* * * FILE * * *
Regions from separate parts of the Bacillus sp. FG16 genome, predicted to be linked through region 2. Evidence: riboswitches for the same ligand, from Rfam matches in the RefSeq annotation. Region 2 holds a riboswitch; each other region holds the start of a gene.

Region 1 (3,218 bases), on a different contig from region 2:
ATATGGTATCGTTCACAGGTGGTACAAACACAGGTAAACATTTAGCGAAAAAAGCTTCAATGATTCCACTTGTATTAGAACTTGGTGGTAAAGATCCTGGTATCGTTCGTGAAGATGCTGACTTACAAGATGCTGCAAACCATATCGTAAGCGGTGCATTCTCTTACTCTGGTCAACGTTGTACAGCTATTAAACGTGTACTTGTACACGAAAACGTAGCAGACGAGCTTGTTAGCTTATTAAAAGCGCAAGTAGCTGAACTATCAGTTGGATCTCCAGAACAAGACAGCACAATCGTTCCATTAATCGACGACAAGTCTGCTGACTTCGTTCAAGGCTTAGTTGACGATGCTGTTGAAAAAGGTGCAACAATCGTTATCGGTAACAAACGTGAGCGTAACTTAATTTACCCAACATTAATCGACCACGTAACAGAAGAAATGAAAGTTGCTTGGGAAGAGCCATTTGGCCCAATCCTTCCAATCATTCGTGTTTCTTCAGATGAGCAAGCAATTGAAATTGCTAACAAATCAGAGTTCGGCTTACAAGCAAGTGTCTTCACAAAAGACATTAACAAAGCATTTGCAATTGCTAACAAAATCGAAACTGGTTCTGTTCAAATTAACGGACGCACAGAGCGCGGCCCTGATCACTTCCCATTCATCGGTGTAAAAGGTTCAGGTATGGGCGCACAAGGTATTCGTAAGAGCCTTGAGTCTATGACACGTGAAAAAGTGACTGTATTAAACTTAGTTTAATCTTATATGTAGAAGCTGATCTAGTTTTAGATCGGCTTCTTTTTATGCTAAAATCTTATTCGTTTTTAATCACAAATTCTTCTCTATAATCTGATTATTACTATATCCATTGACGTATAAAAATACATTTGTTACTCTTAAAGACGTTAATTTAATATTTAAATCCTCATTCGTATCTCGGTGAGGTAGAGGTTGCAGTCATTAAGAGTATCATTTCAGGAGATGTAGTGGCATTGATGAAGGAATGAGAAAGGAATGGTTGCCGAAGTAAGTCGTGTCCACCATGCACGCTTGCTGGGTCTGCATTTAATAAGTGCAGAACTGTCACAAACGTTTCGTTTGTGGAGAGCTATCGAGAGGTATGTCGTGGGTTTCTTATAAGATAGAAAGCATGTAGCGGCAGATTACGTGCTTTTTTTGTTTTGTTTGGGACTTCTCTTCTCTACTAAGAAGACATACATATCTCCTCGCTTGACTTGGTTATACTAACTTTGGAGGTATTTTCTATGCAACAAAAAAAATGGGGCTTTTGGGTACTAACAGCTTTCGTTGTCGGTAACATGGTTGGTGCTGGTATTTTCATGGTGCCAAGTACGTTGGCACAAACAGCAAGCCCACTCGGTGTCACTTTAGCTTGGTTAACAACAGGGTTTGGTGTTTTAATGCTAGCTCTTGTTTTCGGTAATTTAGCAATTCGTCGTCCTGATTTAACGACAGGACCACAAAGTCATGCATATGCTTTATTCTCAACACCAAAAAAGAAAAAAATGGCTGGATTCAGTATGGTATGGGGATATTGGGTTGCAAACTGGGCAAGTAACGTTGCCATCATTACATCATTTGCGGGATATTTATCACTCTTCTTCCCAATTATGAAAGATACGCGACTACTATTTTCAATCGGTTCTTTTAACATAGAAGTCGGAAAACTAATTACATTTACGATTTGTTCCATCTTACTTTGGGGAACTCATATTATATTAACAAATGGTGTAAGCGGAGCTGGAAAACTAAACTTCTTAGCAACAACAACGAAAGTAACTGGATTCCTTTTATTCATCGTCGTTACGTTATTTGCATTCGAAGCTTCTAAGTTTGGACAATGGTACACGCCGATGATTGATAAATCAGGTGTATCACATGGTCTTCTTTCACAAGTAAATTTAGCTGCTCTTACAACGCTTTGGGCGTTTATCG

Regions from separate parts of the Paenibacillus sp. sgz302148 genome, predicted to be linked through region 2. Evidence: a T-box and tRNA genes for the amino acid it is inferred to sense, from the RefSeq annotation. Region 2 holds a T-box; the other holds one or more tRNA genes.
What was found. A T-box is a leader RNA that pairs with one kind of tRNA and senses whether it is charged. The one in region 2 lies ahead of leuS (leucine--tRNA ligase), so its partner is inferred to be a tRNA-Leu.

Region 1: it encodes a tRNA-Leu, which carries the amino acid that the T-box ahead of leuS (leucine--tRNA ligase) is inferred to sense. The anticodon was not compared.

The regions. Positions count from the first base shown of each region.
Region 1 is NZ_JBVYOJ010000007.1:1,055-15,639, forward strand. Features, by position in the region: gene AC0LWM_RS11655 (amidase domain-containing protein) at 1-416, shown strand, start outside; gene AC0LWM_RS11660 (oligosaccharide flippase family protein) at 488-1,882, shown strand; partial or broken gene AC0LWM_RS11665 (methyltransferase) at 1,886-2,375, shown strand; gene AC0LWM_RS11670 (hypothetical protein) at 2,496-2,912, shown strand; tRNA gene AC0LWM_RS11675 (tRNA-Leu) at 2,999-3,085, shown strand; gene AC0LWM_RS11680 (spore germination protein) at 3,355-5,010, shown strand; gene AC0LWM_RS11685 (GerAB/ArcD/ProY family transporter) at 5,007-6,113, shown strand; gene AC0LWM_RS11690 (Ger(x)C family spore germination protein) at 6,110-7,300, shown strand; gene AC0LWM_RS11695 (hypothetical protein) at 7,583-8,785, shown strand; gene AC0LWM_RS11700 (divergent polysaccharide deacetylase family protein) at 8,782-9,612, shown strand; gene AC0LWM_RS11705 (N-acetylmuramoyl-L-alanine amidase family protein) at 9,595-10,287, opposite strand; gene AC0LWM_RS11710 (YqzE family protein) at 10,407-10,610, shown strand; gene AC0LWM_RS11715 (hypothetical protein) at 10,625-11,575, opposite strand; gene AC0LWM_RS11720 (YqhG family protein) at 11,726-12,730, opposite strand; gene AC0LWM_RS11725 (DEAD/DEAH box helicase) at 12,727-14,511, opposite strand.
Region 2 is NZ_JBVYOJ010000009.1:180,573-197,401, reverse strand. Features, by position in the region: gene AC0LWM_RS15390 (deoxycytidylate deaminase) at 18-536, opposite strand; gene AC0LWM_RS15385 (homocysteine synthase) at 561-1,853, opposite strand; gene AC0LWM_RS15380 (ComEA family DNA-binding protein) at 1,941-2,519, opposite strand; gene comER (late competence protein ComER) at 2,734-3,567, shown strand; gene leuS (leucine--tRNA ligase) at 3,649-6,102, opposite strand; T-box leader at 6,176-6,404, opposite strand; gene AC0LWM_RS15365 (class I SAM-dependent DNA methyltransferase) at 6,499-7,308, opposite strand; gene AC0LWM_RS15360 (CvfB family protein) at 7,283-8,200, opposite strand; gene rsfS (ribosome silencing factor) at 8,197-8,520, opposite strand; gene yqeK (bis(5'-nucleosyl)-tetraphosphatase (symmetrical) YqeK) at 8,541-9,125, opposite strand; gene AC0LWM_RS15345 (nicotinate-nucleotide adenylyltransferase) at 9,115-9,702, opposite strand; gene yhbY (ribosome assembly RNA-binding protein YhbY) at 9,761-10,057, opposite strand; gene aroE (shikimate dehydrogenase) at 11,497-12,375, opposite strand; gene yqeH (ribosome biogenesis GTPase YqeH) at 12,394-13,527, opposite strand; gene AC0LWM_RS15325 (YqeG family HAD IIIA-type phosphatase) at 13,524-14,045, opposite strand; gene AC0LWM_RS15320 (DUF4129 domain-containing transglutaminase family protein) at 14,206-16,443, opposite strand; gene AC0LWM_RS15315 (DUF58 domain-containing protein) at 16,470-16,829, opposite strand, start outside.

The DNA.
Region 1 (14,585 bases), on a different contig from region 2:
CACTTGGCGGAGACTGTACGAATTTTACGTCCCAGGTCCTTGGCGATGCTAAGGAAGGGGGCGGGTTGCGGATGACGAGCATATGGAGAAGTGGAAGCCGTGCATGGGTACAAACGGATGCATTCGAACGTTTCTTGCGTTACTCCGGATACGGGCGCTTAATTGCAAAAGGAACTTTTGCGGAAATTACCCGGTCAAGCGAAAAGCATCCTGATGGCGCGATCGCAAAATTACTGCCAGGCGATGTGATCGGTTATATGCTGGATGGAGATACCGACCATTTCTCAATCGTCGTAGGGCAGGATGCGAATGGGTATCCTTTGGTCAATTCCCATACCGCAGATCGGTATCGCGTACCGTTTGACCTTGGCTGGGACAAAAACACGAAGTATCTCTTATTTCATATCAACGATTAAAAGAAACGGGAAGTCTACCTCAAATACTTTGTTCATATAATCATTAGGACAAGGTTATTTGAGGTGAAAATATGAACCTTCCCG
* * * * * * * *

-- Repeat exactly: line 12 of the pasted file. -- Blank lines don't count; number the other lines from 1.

CACTTGGCGGAGACTGTACGAATTTTACGTCCCAGGTCCTTGGCGATGCTAAGGAAGGGGGCGGGTTGCGGATGACGAGCATATGGAGAAGTGGAAGCCGTGCATGGGTACAAACGGATGCATTCGAACGTTTCTTGCGTTACTCCGGATACGGGCGCTTAATTGCAAAAGGAACTTTTGCGGAAATTACCCGGTCAAGCGAAAAGCATCCTGATGGCGCGATCGCAAAATTACTGCCAGGCGATGTGATCGGTTATATGCTGGATGGAGATACCGACCATTTCTCAATCGTCGTAGGGCAGGATGCGAATGGGTATCCTTTGGTCAATTCCCATACCGCAGATCGGTATCGCGTACCGTTTGACCTTGGCTGGGACAAAAACACGAAGTATCTCTTATTTCATATCAACGATTAAAAGAAACGGGAAGTCTACCTCAAATACTTTGTTCATATAATCATTAGGACAAGGTTATTTGAGGTGAAAATATGAACCTTCCCG